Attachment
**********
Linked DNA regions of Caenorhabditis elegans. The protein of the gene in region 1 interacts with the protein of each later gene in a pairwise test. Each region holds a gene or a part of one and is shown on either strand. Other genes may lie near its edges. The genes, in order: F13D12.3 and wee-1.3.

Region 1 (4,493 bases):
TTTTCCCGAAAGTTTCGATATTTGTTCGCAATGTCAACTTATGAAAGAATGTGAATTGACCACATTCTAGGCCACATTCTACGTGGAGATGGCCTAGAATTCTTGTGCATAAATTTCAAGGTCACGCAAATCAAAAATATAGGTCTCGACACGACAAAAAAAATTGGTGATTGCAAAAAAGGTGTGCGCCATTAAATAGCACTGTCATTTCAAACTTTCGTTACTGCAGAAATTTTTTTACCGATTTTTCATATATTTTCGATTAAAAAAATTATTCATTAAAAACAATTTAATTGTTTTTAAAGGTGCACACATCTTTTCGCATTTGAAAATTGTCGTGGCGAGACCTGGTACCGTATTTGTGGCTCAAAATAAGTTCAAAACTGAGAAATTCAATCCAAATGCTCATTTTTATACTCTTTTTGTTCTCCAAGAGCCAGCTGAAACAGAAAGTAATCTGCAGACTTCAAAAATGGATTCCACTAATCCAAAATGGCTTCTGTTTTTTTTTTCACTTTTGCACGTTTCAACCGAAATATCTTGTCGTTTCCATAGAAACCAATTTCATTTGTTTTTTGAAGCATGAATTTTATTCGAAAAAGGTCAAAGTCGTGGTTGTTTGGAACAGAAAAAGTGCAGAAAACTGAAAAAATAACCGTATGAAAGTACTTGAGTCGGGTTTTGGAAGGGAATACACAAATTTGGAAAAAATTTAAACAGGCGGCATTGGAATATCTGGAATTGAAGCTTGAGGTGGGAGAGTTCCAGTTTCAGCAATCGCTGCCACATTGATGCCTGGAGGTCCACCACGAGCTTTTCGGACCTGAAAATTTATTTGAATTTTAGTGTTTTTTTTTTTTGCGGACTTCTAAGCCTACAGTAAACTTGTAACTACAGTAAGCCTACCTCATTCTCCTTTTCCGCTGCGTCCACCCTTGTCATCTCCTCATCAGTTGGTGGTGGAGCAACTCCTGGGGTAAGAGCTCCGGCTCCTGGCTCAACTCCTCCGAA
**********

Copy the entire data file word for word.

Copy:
Linked DNA regions of Caenorhabditis elegans. The protein of the gene in region 1 interacts with the protein of each later gene in a pairwise test. Each region holds a gene or a part of one and is shown on either strand. Other genes may lie near its edges. The genes, in order: F13D12.3 and wee-1.3.

Region 1 (4,493 bases):
TTTTCCCGAAAGTTTCGATATTTGTTCGCAATGTCAACTTATGAAAGAATGTGAATTGACCACATTCTAGGCCACATTCTACGTGGAGATGGCCTAGAATTCTTGTGCATAAATTTCAAGGTCACGCAAATCAAAAATATAGGTCTCGACACGACAAAAAAAATTGGTGATTGCAAAAAAGGTGTGCGCCATTAAATAGCACTGTCATTTCAAACTTTCGTTACTGCAGAAATTTTTTTACCGATTTTTCATATATTTTCGATTAAAAAAATTATTCATTAAAAACAATTTAATTGTTTTTAAAGGTGCACACATCTTTTCGCATTTGAAAATTGTCGTGGCGAGACCTGGTACCGTATTTGTGGCTCAAAATAAGTTCAAAACTGAGAAATTCAATCCAAATGCTCATTTTTATACTCTTTTTGTTCTCCAAGAGCCAGCTGAAACAGAAAGTAATCTGCAGACTTCAAAAATGGATTCCACTAATCCAAAATGGCTTCTGTTTTTTTTTTCACTTTTGCACGTTTCAACCGAAATATCTTGTCGTTTCCATAGAAACCAATTTCATTTGTTTTTTGAAGCATGAATTTTATTCGAAAAAGGTCAAAGTCGTGGTTGTTTGGAACAGAAAAAGTGCAGAAAACTGAAAAAATAACCGTATGAAAGTACTTGAGTCGGGTTTTGGAAGGGAATACACAAATTTGGAAAAAATTTAAACAGGCGGCATTGGAATATCTGGAATTGAAGCTTGAGGTGGGAGAGTTCCAGTTTCAGCAATCGCTGCCACATTGATGCCTGGAGGTCCACCACGAGCTTTTCGGACCTGAAAATTTATTTGAATTTTAGTGTTTTTTTTTTTTGCGGACTTCTAAGCCTACAGTAAACTTGTAACTACAGTAAGCCTACCTCATTCTCCTTTTCCGCTGCGTCCACCCTTGTCATCTCCTCATCAGTTGGTGGTGGAGCAACTCCTGGGGTAAGAGCTCCGGCTCCTGGCTCAACTCCTCCGAA